If you want to improve your teaching and your students’ learning, one challenge you face may be finding the time to make major revisions to your courses or teaching practices. But what if you could make small, easily implemented changes in your teaching methods and assignments that would have a big impact on your students’ learning as well as their confidence and sense of belonging in college? That would be a no-brainer.
The Transparency in Learning and Teaching (TILT) framework is a collection of those “small change, big impact” pedagogical strategies. The philosophy underlying TILT is that if we can make learning in college and in a particular discipline transparent to our students—by explaining why they’re learning particular content, and how to learn it effectively—they’ll learn better. An added benefit is that they’ll gain skills they can use throughout their college careers and in their lives after college. Helping students understand how and why they’re learning course content can not only improve their performance, but it can also reduce systemic inequities in education by enabling all students to gain the cognitive and metacognitive skills they need to succeed.
Transparent Assignment Design
One of the most straightforward TILT strategies is Transparent Assignment Design, which focuses on three components of course assignments: the Purpose, the Task, and the Criteria for Success. To make an assignment transparent, simply create three headings in the assignment, one for each component. Under each heading, address the questions below.
- Purpose: What course outcomes does this assignment align with? What knowledge and skills will students gain from doing this? How will this assignment help them build skills they can use in other courses or in their lives beyond school?
- Task: What, exactly, do students need to do in this assignment? Is there a sequence of steps you expect students to follow?
- Criteria for success: How will you evaluate their work? What criteria will you use? In this section you can link to a separate rubric or provide an annotated example of a response to the assignment, to show students how your criteria will be applied.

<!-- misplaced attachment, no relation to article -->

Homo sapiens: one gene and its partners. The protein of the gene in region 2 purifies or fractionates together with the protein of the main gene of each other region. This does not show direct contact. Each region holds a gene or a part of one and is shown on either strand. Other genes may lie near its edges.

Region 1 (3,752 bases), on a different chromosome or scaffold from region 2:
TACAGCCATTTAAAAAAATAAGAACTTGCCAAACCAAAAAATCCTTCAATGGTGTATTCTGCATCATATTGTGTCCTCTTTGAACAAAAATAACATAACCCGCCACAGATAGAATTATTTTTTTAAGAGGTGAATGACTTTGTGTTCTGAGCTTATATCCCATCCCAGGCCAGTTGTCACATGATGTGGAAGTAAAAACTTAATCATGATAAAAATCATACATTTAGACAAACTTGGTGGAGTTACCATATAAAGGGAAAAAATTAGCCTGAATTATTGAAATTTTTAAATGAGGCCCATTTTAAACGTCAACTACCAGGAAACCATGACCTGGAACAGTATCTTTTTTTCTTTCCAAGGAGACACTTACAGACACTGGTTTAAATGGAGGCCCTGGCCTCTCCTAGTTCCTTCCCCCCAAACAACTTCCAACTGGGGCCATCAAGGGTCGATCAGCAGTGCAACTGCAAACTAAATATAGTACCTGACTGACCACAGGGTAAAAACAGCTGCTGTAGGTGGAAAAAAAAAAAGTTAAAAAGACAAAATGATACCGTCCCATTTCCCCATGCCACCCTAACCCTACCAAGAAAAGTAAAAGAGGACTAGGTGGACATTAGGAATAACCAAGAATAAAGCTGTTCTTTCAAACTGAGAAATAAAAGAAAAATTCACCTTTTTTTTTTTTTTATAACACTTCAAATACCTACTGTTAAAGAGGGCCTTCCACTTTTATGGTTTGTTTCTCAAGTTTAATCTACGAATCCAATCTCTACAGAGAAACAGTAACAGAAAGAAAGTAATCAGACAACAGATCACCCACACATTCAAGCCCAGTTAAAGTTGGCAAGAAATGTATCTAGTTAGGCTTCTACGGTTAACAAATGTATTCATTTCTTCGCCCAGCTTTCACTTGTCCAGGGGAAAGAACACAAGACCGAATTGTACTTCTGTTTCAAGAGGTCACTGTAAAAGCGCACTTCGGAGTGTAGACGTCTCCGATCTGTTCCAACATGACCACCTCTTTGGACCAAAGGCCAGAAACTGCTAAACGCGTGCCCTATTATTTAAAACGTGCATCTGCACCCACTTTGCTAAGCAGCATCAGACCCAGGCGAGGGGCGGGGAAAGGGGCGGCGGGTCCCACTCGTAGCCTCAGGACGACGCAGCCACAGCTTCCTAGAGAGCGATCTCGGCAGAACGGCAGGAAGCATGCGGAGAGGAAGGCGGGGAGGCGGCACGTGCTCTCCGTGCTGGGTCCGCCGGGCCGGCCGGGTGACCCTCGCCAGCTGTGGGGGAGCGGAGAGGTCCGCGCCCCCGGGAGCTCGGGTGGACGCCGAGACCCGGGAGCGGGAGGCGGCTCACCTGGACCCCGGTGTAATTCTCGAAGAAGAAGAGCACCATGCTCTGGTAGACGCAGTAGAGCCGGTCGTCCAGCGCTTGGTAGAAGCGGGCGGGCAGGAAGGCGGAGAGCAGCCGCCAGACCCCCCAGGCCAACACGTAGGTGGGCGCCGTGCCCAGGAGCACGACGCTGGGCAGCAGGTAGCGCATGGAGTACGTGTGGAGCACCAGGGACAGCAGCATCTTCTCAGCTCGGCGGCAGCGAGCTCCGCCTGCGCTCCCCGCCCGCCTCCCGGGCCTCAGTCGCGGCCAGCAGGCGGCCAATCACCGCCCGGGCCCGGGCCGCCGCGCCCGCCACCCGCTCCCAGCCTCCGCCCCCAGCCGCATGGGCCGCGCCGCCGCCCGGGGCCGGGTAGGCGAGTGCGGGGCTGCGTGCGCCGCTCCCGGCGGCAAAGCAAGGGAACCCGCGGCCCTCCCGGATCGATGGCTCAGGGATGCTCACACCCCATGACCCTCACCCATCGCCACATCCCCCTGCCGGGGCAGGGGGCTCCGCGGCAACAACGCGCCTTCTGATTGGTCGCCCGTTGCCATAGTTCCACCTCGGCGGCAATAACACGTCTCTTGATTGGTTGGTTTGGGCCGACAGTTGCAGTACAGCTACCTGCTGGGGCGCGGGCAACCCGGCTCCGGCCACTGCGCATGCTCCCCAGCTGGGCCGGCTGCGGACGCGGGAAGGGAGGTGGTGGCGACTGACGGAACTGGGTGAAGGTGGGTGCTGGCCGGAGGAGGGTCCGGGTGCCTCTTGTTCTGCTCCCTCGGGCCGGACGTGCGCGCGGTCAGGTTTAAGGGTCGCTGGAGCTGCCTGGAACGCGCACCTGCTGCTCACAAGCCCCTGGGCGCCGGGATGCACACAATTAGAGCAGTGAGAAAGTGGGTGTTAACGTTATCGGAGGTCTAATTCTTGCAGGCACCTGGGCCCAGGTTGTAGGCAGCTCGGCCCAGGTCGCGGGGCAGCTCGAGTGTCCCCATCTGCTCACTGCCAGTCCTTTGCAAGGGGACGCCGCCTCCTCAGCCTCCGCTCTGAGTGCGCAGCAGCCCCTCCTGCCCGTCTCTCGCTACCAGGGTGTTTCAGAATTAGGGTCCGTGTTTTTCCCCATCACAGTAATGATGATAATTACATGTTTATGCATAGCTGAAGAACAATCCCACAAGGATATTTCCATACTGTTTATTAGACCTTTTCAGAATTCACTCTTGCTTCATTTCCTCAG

It’s that simple: making a few small changes to an assignment can dramatically increase its transparency. And you and your students can see significant benefits even if you “TILT” only a few assignments in your course. Research done by Mary-Ann Winkelmes, who developed the TILT framework, has demonstrated that increasing the transparency of two assignments in a course can improve not only students’ performance, but also their academic confidence and sense of belonging in college. These in turn can lead to gains in student retention in college. The effects are particularly pronounced for students who are members of underrepresented minority groups or first-generation college students.
Other TILT Methods
Assignment design is only one way to increase the transparency of your course. Here are some other strategies to promote transparent learning and teaching.
- Gauge students’ understanding of course concepts in class using student response systems such as Top Hat. Ask a thought-provoking question requiring students to apply the concept, let them record their answer, have them discuss their reasoning with their peers, then record their answer again, and then open up for whole-class discussion. With this method you can provide students timely, specific feedback on their reasoning, which will promote a deeper understanding of course concepts.
- Explicitly connect course content with data on how people learn, and suggest study strategies for effective learning. Students may benefit from learning about research-based best practices in studying, such as retrieval practice, spaced studying, and active studying techniques. (To learn more about these strategies, see the References at the end of this post.)
- Have students engage in peer review of each other’s work, to familiarize them with the grading criteria you’ll use in evaluating their work.
- Debrief graded tests and assignments in class, either by summarizing where students excelled or struggled, or by having students analyze their own work to identify patterns of strength and weakness. You could also have students record the study strategies they used and analyze how effective they were.
- During class discussions, offer a running commentary to indicate what kind of thinking or disciplinary modes are being used. You can also encourage students to describe their thought process in addressing a problem, and then have them evaluate the types of thinking that are most effective.
If you’d like to learn more about these and other TILT methods and apply them in your courses, register for the CITL workshops entitled “Transparent Assignment Design Part 1”(March 29) and “Transparent Assignment Design Part 2: Assignment Workshop” (April 5).
- 6 Powerful Learning Strategies You MUST Share with Students (Jennifer Gonzalez, Cult of Pedagogy)
- Studying 101: Study Smarter Not Harder (The Learning Center, University of North Carolina at Chapel Hill)
- TILT Higher Ed
- See especially the Examples and Resources page
- “A Teaching Intervention that Increases Underserved College Students’ Success.” (Mary Ann Winklemes, et al, AAC&U Peer Review, 2016)